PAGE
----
In United States history, the term Fire-Eaters refers to a group of extremist pro-slavery politicians from the South who urged the separation of southern states into a new nation, which became known as the Confederate States of America.
By radically urging secessionism in the South, the Fire-Eaters demonstrated the high level of sectionalism existing in the U.S. during the 1850s, and they materially contributed to the outbreak of the Civil War (1861–1865). As early as 1850, there was a southern minority of pro-slavery extremists who did much to weaken the fragile unity of the nation. Led by such men as Edmund Ruffin, Robert Rhett, Louis T. Wigfall, and William Lowndes Yancey, this group was dubbed "Fire-Eaters" by northerners. At an 1850 convention in Nashville, Tennessee, the Fire-Eaters urged southern secession, citing irrevocable differences between North and South, and they further inflamed passions by using propaganda against the North. However, the Compromise of 1850 and other moderate counsel, including that from President James Buchanan, kept the Fire-Eaters cool for a time.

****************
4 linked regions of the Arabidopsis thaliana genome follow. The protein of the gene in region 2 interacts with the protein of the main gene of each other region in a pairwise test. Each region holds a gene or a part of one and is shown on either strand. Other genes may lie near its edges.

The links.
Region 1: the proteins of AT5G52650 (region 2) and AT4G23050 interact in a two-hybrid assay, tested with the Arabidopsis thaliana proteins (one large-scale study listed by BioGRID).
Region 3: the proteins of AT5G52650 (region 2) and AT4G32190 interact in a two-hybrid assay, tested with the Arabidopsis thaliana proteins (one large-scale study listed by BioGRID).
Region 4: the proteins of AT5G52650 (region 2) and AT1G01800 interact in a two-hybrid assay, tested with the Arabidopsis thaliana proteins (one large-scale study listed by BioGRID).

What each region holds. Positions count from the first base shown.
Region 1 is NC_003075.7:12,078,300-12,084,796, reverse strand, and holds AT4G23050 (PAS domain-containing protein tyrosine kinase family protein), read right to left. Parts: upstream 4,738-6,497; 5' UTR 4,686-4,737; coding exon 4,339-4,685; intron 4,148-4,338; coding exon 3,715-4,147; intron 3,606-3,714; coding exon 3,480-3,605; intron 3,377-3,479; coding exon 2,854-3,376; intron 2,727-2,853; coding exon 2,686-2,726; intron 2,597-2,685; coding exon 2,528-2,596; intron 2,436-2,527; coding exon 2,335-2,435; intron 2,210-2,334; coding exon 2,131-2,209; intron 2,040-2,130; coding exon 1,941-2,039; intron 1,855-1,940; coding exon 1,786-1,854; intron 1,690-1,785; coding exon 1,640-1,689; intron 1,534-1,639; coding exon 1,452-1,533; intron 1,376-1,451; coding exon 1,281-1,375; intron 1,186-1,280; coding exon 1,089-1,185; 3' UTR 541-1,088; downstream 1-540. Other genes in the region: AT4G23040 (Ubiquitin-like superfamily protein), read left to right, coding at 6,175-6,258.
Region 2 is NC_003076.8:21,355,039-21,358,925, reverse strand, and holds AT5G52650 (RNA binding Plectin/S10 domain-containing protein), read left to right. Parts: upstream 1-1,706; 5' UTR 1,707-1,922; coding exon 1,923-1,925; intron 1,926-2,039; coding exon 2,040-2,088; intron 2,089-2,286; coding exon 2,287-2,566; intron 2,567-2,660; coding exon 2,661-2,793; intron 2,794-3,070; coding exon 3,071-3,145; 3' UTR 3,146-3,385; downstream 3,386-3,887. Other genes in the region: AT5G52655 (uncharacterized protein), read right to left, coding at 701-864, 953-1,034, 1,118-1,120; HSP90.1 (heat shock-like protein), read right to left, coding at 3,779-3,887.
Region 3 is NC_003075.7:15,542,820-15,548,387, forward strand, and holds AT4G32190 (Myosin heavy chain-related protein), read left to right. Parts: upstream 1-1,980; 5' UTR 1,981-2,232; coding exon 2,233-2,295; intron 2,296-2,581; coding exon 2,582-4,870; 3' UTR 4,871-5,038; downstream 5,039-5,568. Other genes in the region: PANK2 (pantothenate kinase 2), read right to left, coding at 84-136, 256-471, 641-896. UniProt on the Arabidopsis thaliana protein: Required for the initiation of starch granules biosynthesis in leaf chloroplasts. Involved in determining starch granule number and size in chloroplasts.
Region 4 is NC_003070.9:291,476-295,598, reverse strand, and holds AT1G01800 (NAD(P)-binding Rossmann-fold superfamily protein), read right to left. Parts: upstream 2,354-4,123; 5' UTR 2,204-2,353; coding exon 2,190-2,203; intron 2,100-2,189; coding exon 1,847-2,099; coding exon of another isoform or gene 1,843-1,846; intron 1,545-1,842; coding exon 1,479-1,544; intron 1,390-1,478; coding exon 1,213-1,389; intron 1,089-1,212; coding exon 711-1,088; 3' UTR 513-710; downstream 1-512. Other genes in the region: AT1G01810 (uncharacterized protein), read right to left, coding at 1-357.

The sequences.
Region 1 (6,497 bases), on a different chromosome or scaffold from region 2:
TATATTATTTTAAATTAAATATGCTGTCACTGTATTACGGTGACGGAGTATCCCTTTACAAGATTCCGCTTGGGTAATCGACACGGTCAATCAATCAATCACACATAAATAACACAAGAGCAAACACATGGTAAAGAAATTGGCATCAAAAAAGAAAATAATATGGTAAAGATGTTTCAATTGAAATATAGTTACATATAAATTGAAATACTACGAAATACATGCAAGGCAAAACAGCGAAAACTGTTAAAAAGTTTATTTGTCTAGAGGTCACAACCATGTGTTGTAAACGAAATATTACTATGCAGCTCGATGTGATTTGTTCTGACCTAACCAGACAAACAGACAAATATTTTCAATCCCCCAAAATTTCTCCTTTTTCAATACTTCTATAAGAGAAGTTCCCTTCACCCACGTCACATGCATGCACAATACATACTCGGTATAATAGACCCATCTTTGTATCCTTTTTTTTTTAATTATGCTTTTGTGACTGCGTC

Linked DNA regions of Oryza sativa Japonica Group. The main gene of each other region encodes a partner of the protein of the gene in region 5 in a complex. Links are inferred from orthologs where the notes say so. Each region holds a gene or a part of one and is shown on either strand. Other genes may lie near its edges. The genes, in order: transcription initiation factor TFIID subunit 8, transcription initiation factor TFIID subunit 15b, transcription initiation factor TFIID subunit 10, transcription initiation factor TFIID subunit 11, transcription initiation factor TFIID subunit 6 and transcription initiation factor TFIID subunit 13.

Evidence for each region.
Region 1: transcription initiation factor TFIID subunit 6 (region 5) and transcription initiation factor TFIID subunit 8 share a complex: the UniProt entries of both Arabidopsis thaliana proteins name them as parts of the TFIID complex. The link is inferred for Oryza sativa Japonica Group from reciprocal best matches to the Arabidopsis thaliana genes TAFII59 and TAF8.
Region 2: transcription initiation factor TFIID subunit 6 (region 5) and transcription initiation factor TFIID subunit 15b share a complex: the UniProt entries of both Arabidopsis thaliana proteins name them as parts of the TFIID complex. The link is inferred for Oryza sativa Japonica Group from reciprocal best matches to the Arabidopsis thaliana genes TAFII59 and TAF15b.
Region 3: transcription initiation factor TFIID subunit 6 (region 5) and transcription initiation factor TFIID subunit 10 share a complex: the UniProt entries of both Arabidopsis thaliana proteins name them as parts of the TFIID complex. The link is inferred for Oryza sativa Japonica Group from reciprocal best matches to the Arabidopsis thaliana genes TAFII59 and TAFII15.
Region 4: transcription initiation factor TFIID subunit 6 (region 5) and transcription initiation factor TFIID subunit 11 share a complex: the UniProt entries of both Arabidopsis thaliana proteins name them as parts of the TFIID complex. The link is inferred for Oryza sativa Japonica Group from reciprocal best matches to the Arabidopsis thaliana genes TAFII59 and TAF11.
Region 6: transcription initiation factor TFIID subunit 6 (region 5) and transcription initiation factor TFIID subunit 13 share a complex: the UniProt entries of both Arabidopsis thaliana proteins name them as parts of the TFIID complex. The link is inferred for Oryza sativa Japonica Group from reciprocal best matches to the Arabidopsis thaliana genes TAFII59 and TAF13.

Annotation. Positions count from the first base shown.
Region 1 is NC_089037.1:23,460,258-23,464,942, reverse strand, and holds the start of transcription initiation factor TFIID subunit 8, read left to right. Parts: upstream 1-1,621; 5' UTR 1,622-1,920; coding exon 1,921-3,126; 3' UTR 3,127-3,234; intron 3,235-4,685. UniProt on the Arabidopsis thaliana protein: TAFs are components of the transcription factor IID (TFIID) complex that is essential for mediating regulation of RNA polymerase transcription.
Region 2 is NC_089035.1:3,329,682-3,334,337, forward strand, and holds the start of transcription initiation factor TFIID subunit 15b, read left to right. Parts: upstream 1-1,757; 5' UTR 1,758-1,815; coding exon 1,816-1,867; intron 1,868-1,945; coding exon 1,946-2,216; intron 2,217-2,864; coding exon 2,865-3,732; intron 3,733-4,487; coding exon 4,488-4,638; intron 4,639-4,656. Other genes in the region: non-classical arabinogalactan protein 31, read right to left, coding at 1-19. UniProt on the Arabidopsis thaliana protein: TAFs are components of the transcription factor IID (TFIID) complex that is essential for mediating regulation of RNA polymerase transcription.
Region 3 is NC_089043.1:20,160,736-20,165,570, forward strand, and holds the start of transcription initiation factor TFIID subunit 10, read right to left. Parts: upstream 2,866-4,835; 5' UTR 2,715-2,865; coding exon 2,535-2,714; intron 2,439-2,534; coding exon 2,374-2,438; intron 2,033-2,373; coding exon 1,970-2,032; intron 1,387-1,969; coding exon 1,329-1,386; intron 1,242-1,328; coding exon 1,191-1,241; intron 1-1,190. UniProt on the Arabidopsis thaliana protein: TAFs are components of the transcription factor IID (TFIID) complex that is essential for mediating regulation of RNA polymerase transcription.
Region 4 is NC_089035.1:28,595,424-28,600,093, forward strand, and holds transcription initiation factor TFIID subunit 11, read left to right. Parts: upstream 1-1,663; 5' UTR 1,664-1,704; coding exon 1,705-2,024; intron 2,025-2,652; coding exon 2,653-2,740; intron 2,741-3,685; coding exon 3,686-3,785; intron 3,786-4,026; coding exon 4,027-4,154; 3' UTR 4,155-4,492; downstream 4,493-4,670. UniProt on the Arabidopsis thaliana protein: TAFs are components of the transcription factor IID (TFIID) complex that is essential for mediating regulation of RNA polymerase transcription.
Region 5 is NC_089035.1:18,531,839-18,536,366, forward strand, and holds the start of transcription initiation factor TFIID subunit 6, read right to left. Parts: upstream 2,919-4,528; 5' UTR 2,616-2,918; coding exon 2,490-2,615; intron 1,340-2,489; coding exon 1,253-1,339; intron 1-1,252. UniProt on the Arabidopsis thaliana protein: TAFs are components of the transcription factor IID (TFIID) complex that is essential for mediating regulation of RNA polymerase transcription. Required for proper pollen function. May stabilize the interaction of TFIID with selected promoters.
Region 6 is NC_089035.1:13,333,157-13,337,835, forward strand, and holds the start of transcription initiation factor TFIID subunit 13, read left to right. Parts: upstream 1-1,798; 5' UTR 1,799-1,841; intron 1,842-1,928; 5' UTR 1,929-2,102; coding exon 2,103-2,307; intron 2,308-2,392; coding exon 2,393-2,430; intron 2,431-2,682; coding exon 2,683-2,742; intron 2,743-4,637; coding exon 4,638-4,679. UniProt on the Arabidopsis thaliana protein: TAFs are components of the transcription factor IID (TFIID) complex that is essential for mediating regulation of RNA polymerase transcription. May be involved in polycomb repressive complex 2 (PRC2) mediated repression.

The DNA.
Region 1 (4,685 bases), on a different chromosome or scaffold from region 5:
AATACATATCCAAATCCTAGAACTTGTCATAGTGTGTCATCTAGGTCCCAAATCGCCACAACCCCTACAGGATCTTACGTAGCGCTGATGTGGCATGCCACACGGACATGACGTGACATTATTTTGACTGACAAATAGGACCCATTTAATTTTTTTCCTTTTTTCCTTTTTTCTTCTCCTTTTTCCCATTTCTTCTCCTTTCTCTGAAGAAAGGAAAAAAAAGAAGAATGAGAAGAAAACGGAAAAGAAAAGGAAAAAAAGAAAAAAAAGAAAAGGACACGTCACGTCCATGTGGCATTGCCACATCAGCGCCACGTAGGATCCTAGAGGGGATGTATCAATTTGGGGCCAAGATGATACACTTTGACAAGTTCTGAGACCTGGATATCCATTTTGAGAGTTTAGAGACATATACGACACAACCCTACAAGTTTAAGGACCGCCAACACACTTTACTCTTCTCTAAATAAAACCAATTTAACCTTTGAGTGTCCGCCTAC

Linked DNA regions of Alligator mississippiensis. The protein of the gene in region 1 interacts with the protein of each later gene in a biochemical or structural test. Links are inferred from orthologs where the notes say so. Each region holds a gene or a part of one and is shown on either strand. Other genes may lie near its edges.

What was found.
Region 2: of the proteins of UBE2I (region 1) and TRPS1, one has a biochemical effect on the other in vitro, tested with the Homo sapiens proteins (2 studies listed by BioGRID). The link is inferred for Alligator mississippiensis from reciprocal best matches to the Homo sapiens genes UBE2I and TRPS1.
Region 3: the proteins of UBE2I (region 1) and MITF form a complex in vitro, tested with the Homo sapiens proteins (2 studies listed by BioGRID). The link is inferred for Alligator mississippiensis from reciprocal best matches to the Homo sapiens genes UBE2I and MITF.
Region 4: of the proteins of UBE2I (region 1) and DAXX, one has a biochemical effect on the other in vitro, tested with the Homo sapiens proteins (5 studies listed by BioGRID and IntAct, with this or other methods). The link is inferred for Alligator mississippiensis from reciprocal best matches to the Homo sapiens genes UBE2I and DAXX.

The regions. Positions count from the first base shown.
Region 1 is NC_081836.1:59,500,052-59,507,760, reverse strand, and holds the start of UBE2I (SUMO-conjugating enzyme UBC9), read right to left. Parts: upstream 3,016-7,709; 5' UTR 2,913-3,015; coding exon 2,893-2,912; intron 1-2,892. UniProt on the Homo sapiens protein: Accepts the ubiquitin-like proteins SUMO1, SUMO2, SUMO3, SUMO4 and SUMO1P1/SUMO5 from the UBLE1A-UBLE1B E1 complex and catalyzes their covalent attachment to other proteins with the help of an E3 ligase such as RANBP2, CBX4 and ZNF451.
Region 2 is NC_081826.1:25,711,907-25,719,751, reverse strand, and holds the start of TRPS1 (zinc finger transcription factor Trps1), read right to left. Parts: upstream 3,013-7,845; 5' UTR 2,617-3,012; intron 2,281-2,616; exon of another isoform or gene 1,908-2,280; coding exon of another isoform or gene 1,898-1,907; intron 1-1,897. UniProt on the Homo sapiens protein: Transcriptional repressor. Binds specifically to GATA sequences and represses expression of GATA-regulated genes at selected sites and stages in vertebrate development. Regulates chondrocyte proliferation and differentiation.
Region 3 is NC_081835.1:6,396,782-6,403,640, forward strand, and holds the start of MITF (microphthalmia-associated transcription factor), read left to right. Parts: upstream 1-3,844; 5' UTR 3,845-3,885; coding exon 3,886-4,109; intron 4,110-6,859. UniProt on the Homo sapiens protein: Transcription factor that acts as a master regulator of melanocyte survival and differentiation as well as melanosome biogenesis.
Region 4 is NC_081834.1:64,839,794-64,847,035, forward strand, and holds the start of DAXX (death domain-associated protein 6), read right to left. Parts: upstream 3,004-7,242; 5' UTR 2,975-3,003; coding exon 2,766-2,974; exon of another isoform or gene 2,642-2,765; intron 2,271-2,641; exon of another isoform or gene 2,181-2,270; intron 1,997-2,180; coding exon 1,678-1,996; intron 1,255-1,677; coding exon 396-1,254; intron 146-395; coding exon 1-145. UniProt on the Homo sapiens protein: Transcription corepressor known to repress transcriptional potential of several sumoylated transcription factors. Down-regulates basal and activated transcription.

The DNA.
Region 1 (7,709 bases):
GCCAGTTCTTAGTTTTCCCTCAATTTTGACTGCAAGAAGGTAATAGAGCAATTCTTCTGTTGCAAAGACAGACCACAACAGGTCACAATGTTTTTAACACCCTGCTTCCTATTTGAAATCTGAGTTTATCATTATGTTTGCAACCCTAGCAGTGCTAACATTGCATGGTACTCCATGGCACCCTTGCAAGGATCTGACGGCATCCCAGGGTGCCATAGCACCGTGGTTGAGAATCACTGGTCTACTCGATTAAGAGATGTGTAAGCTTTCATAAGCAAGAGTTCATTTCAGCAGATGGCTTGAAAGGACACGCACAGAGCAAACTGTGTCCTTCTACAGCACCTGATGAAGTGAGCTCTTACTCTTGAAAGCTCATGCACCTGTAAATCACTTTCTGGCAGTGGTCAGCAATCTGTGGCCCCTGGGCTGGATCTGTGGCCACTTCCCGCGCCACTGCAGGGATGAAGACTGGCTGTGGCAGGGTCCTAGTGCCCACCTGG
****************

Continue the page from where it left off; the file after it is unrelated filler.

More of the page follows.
In the later half of the 1850s, the group reemerged. They used several recent events for propaganda, among them "Bleeding Kansas" and the Sumner-Brooks Affair to accuse the North of trying to immediately abolish slavery. Using effective propaganda against 1860 presidential candidate Abraham Lincoln, the Fire-Eaters were able to convince many southerners of this false accusation. They first targeted South Carolina, which passed an article of secession in December 1860. Wigfall, for one, actively encouraged an attack on Fort Sumter to prompt Virginia and other upper Southern States to secede as well. Thus, the Fire-Eaters helped to unleash a chain reaction that eventually led to the formation of the Confederate States of America and to the American Civil War. Their influence waned quickly after the start of major fighting.